"Folau, on the other hand, will seek to argue that disciplinary action against him is discriminatory, based on his religious beliefs. NSW legislation does not cover discrimination on the grounds of religion, but these grounds exist under federal anti-discrimination legislation and the Fair Work Act 2009 (Cth)."

As for potential action by RA's gay employees against them or Folau should he win, she said: "The NSW Anti-Discrimination Act protects against a 'public act' which amounts to vilification.

"We are not aware of any case law considering vilification in the context of argued religious expression in the workplace.

"However, recent cases show that vilification via social media is being considered by the courts."

 

THE CASE FOR

 

Israel Folau is not being deliberately hurtful.

He is not running up to homosexual people on the street and telling them they'll burn in hell.

All he has done is share a bullet point poster of scripture from Corinthians 6: 9-10, which states: "Or do you not know that wrongdoers will not inherit the kingdom of God? Do not be deceived: Neither the sexually immoral nor idolaters nor adulterers nor men who have sex with men nor thieves nor the greedy nor drunkards nor slanderers nor swindlers will inherit the kingdom of God."

It's right there, in the holy book, and Folau feels duty bound as a man of deep Christian faith to share that.

If you're going to punish him, you are belittling the words that millions of people believe in.

It is not fair to sanction him simply for sharing his religious beliefs; that is walking down a dangerous road where the rights of an individual to religious expression are impinged by their employer.

 

Israel Folau has been stood down by the Waratahs. Picture: AAP
Israel Folau has been stood down by the Waratahs. Picture: AAP

 

And there is no specific clause in Folau's contract stating he can't share these beliefs on social media.

Folau is not the only player in Australian rugby to hold these beliefs. Will RA enforce a ban on all players not to share religious doctrine that may offend some sections of the community? Why have they not sanctioned Samu Kerevi and Allan Alaalatoa, who 'liked' Folau's controversial Instagram post?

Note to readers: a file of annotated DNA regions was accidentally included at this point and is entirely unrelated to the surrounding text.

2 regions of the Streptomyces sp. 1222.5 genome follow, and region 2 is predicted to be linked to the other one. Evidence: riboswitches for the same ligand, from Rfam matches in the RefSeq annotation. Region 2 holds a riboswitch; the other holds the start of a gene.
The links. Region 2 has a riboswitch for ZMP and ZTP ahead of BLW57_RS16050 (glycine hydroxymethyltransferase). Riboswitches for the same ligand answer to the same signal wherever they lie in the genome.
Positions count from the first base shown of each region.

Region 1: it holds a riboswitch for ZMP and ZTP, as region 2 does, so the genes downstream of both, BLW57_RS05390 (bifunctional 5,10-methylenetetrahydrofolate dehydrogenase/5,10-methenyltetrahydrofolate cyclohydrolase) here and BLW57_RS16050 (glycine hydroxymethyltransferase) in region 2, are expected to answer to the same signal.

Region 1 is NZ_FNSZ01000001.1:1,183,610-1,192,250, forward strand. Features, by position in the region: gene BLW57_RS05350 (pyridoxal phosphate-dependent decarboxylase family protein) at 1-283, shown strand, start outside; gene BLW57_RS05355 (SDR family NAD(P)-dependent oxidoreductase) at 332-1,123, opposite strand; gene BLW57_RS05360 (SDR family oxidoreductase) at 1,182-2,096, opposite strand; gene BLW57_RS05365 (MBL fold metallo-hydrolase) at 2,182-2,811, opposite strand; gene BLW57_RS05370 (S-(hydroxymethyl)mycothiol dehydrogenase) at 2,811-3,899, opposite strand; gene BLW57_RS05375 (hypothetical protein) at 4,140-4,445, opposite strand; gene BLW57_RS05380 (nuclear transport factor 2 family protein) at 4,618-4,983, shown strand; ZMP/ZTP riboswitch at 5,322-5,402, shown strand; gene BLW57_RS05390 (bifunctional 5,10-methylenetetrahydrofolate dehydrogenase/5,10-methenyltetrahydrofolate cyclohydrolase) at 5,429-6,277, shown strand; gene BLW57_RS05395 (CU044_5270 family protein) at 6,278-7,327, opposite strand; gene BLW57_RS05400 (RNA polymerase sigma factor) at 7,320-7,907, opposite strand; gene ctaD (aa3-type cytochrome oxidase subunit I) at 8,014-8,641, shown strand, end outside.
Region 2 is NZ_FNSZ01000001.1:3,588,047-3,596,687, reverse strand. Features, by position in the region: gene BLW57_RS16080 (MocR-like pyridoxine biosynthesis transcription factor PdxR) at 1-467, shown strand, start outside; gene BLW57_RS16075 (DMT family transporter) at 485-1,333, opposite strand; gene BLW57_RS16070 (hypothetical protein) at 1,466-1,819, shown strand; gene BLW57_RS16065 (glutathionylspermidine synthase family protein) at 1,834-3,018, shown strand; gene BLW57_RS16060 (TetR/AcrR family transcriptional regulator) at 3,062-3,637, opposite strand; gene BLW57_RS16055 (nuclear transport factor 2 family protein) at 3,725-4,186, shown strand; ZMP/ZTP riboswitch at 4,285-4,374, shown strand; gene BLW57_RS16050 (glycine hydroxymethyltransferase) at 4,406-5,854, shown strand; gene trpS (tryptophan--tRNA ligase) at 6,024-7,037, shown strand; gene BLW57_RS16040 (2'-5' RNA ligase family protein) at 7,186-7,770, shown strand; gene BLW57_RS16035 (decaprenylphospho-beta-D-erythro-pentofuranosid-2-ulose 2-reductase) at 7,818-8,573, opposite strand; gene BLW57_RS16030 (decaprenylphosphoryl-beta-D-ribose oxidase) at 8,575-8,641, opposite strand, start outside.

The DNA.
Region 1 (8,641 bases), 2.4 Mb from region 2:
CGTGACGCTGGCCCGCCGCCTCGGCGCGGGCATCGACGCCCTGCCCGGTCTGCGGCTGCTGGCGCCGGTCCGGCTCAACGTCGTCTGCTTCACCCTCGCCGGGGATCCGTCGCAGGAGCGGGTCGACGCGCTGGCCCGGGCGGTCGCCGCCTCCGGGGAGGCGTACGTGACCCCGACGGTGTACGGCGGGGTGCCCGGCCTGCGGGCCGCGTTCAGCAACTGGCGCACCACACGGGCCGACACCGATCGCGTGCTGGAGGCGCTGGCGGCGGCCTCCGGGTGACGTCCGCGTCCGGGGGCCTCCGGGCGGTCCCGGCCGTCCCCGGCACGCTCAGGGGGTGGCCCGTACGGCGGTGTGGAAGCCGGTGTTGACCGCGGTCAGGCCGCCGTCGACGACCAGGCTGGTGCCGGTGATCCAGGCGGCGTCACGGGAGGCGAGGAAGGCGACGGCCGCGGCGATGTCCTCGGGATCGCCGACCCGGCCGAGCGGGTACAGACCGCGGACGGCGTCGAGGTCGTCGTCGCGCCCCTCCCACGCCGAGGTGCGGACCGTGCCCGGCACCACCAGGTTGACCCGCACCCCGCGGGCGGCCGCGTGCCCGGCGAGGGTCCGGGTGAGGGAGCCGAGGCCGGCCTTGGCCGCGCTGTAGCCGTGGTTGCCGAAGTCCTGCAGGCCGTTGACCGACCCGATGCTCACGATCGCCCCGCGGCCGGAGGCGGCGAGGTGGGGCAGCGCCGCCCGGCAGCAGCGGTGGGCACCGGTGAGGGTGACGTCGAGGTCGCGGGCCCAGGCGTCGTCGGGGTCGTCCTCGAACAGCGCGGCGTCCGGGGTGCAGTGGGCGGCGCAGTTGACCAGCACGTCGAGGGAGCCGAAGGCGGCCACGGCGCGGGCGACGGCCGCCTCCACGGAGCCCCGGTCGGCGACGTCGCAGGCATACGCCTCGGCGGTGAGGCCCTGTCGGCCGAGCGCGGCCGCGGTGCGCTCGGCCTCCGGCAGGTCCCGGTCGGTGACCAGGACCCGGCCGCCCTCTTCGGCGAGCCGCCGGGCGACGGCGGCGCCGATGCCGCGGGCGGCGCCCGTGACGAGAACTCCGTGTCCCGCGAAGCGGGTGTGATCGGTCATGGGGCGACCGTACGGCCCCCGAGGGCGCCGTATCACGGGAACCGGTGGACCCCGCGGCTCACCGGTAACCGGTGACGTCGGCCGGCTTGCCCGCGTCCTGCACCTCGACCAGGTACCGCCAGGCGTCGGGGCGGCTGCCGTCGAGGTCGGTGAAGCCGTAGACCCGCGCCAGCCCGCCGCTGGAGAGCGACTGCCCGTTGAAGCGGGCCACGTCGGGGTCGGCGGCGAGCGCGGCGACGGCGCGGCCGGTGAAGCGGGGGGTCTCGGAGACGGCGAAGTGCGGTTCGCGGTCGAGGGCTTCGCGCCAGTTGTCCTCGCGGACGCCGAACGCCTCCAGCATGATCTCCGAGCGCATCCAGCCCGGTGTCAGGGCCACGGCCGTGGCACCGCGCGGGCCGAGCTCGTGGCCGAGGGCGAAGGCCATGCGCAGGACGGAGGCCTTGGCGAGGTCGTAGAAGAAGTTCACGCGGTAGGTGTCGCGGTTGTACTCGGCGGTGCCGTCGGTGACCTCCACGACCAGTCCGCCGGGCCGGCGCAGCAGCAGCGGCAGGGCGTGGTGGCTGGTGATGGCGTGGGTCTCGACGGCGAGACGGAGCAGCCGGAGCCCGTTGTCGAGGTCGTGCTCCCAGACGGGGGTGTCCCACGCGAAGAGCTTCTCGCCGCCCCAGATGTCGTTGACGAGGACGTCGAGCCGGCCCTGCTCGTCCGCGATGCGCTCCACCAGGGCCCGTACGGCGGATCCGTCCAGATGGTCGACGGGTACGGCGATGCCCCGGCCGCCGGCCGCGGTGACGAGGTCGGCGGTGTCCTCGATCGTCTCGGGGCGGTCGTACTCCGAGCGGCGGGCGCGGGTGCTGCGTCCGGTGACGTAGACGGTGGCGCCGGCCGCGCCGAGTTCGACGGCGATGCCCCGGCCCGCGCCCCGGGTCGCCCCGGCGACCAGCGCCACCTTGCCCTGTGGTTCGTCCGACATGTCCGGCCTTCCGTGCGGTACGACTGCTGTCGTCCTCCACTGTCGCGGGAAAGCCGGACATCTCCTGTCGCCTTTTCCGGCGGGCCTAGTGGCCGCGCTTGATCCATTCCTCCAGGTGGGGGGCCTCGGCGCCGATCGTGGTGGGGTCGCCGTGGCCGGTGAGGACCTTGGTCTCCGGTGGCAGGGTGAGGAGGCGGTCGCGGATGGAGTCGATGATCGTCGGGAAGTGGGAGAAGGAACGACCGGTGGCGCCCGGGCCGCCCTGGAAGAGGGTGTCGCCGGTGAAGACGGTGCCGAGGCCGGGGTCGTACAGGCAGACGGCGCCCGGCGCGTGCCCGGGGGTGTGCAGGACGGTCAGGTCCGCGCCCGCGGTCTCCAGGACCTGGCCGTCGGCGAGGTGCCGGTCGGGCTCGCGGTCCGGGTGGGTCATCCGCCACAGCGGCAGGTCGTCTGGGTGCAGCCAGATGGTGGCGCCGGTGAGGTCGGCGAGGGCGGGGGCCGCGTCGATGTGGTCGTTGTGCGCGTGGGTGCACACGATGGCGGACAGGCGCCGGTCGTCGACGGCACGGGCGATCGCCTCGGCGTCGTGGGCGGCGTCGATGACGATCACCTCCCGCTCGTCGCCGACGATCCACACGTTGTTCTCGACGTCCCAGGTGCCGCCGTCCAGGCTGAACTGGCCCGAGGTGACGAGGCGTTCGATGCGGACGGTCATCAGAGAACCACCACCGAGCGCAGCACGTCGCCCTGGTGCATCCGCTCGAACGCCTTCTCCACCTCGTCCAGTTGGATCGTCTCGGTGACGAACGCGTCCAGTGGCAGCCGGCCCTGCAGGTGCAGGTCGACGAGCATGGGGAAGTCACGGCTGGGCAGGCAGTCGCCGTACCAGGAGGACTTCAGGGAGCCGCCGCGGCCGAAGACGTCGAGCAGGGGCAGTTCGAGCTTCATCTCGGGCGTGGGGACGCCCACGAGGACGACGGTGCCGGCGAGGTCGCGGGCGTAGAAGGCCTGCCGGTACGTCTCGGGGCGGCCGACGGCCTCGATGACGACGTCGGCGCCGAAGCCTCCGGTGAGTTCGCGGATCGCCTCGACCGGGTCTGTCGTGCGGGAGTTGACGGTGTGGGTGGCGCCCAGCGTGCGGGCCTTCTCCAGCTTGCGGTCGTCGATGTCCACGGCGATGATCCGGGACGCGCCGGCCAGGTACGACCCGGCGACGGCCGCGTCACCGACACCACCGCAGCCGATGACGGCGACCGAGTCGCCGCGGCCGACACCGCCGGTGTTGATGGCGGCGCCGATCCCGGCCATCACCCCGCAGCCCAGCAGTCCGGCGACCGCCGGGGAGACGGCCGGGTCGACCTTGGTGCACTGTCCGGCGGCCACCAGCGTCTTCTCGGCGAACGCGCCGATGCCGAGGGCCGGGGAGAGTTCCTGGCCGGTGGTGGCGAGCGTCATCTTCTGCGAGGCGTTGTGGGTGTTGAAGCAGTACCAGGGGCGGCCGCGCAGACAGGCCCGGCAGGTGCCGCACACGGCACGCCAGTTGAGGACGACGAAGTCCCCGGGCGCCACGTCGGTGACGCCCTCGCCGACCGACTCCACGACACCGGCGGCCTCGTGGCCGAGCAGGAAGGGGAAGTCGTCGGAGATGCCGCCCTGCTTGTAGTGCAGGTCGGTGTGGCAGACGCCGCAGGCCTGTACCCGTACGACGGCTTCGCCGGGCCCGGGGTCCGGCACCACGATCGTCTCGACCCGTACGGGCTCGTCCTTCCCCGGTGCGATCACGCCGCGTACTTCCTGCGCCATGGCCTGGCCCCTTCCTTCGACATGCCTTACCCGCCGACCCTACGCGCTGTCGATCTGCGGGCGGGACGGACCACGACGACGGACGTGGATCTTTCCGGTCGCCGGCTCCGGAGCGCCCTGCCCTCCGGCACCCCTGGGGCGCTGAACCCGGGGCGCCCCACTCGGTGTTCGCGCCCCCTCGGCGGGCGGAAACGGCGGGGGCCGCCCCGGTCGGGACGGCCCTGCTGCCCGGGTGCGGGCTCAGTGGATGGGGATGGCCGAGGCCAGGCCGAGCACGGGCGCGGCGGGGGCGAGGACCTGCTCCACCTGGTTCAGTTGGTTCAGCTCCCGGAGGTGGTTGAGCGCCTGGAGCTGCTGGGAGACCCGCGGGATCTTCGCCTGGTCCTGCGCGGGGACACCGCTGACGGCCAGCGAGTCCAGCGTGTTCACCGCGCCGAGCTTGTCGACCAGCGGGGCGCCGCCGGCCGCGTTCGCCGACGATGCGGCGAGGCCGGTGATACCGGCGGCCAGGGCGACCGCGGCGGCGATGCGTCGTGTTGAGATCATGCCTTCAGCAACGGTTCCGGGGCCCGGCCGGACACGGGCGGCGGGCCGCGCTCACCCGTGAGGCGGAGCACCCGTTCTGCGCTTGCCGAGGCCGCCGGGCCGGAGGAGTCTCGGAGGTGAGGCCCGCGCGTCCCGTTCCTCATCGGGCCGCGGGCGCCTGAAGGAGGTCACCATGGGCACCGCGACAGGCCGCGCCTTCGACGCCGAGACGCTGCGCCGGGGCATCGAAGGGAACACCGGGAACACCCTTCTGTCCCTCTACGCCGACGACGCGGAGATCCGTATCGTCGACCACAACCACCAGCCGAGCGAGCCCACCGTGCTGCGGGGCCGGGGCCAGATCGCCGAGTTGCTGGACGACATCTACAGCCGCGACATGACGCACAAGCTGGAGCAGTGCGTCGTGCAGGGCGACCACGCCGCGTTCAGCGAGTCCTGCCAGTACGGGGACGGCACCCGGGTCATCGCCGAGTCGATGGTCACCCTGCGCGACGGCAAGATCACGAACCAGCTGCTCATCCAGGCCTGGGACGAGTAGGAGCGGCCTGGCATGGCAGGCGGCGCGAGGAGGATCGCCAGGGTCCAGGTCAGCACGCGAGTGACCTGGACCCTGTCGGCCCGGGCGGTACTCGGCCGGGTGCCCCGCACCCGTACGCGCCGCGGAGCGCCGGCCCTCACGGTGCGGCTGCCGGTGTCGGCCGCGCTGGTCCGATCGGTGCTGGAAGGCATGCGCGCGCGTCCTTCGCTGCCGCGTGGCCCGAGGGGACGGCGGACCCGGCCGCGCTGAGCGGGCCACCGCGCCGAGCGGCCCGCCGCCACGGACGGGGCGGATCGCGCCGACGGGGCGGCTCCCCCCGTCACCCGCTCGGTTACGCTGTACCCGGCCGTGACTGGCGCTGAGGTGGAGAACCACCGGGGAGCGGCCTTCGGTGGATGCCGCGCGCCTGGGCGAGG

The Bible is what Folau uses to form all of his moral judgment. This is the same for a vast number of Australians.

He does not get to decide which scriptures to believe and which to dismiss; he must accept all of God's words.

And as a high-profile Christian, he is obligated to share these words and spread the message that only through Christ can we be saved from our sins.

He has not bashed anyone, sexually assaulted anyone, or cheated to win games.

Yet unlike those in Australian sport who have, he is set to lose his job for good.

 

THE CASE AGAINST

If Israel Folau wins his case against Rugby Australia, every sporting code in the country will be powerless to stop their athletes posting homophobic content on social media.

The precedent will have been set.

Laws in Australia are set up to protect people from being vilified for their sexual orientation; you don't get to use religion as a means to wriggle your way out of that.

Folau knew the hurt he caused the gay community last year when he wrote they were destined for hell.

After much negotiation, RA decided not to sanction him because he was expressing a religious conviction and they want to be inclusive of all beliefs.

But he was issued with a formal letter warning him of severe consequences if he repeated any comments that vilified homosexuals.

That letter sits with his employment file and will be a key weapon in RA's case against him.

Folau said last year he didn't mean to hurt people; he was only sharing beliefs stated in the Bible. He can't claim ignorance now.

Numerous people wrote to him and RA on social media last year saying that sort of rhetoric led them to attempt suicide, but Folau decided to post again.

RA took all steps to ensure that Folau was not outcast for his beliefs, but made it clear that any comment he made that would vilify people based on their sexuality would be punished.

The outcry over "free speech" would be very different if a Muslim athlete wrote that "infidels were destined for hell". Or if they shared this scripture: "If a man also lie with mankind, as he lieth with a woman, both of them have committed an abomination; they shall surely be put to death; their blood shall be upon them".

By the way, that's not from the Koran. It's from the Bible; Leviticus 20:13.

If Folau wins, we can expect to see much more of this kind of content circulating on social media, without consequence.

 

- Jamie Pandaram

News Corp Australia